Monthly Archives: January 2017

Unbreakable Love

j0438379 January 31, 2017
Unbreakable Love
“And Adam said, This is now bone of my bones, and flesh of my flesh: she shall be called Woman, because she was taken out of Man. Therefore shall a man leave his father and his mother, and shall cleave unto his wife: and they shall be one flesh.” (Genesis 2:23-24)

When the Pharisees asked for His view on divorce, Jesus replied by quoting our text, giving the Creator’s view on marriage and how men and women should approach it if they are to function as they were designed (Matthew 19:4-5). He added, “Wherefore they are no more twain, but one flesh. What therefore God hath joined together, let not man put asunder” (v. 6).

In some special way, known fully only to Him, a man and woman in a marriage relationship can truly become one flesh, just as Adam and Eve were one flesh after Eve had been fashioned from Adam’s side. (Christ’s doctrine of marriage has no logical foundation, by the way, nor do we have any reason to marry if Adam and Eve were not real, specially created people.)

Our text was also quoted by Paul as he more fully explained the marriage doctrine (Ephesians 5:31), prefacing it with a brief discussion of the relationship between the Lord and His Church (v. 30). Just as we are inseparably “members of his body, of his flesh, and of his bones,” He designed each of us to be inseparably “one flesh” with his or her spouse.

Paul uses a forceful word for “leave,” meaning to completely leave one’s parents and “be joined” to the spouse. This word is equally forceful and leaves no room for a half-hearted commitment.

Marriage partners, in the eyes of the Creator, should be inseparable, just as the bones and flesh of a body cannot be separated, and just as we cannot be separated from the love of God in Christ (Romans 8:35-39). JDM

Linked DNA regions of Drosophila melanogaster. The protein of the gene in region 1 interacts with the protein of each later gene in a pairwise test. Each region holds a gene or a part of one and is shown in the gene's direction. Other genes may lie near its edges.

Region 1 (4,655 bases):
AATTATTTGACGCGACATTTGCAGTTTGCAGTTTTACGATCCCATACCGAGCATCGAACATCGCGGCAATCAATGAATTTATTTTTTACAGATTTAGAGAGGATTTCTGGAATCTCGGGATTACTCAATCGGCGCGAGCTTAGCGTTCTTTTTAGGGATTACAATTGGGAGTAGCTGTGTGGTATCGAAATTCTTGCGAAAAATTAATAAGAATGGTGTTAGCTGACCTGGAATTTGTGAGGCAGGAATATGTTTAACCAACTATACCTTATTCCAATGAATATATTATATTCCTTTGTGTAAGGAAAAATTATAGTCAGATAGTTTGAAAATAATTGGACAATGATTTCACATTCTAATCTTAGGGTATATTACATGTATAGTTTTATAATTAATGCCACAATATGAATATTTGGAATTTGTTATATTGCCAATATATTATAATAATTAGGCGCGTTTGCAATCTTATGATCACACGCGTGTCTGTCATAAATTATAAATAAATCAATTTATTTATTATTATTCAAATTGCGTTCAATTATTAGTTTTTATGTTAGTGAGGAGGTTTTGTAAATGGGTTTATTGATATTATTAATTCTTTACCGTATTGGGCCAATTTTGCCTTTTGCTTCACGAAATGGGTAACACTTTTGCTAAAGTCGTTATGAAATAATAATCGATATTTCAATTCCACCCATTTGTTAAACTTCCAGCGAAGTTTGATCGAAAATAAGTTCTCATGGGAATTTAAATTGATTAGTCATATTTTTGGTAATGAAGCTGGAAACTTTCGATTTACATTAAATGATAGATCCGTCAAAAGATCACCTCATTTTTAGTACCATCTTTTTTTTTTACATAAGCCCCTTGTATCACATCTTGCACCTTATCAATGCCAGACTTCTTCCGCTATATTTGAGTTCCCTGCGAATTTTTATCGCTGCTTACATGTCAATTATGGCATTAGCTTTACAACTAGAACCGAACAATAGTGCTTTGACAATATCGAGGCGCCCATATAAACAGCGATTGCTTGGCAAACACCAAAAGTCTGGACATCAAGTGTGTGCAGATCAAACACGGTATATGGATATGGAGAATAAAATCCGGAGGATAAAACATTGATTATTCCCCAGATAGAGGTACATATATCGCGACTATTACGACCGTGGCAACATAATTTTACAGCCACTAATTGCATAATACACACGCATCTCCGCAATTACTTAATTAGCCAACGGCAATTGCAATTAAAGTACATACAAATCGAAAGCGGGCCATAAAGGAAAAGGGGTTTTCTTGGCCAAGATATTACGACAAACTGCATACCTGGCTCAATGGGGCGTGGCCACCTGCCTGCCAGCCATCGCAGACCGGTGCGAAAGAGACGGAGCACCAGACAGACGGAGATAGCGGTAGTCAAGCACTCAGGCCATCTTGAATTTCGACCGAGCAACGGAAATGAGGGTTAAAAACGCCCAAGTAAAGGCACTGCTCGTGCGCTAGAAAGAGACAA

Advertisements

Leave a comment

Filed under Uncategorized

Lovingkindness and Tender Mercy

worship_3  January 29, 2017
Lovingkindness and Tender Mercy
“Remember, O LORD, thy tender mercies and thy lovingkindnesses; for they have been ever of old.” (Psalm 25:6)

These beautiful words, “tender mercies” and “lovingkindness,” may sound somewhat old-fashioned in today’s sophisticated jargon, but the divine attributes they represent have been “ever of old” and will continue to characterize our tender and merciful, kind and loving God of all grace forever. Dropping them from our conversation (even in most newer translations of the Bible) is a sad loss that, to some degree, has impoverished our speech and, perhaps, our souls.

Note some of the rich scriptural testimonies associated with them: “[The LORD] redeemeth thy life from destruction; who crowneth thee with lovingkindness and tender mercies” (Psalm 103:4). “Withhold not thou thy tender mercies from me, O LORD: let thy lovingkindness and thy truth continually preserve me” (Psalm 40:11). “Have mercy upon me, O God, according to thy lovingkindness: according unto the multitude of thy tender mercies blot out my transgressions” (Psalm 51:1). “Hear me, O LORD; for thy lovingkindness is good; turn unto me according to the multitude of thy tender mercies” (Psalm 69:16).

Other than Proverbs 12:10 (“the tender mercies of the wicked are cruel”), all the occurrences of these two terms, either alone or together, are applied by the translators only to the Lord, never to men (the Hebrew words are rendered by other words in the King James when applied to people). This is beautifully appropriate, for our gracious God is uniquely the God of love and mercy. In spite of the fact that none of us deserve His lovingkindness or tender mercy, “the LORD is gracious, and full of compassion; slow to anger, and of great mercy. The LORD is good to all: and his tender mercies are over all his works” (Psalm 145:8-9). HMM

Leave a comment

Filed under Uncategorized

The Folly of Humanism

keep going

keep going or moving don’t quit or stop continue don’t give up sign

January 28, 2017
The Folly of Humanism
“The fool hath said in his heart, There is no God. They are corrupt, they have done abominable works, there is none that doeth good.” (Psalm 14:1)

Despite all their pretense of scientific intellectualism, those who deny the existence of a personal Creator God are, in God’s judgment, nothing but fools. The 14th Psalm, the 53rd Psalm, Romans 3, etc., all describe the inner character of all such people—whether they call themselves atheists or humanists or pantheists or whatever. This repeated emphasis indicates how strongly God feels about those who dare to question His reality. It is bad enough to disobey His commandments and to spurn His love; it is utter folly to deny that He even exists!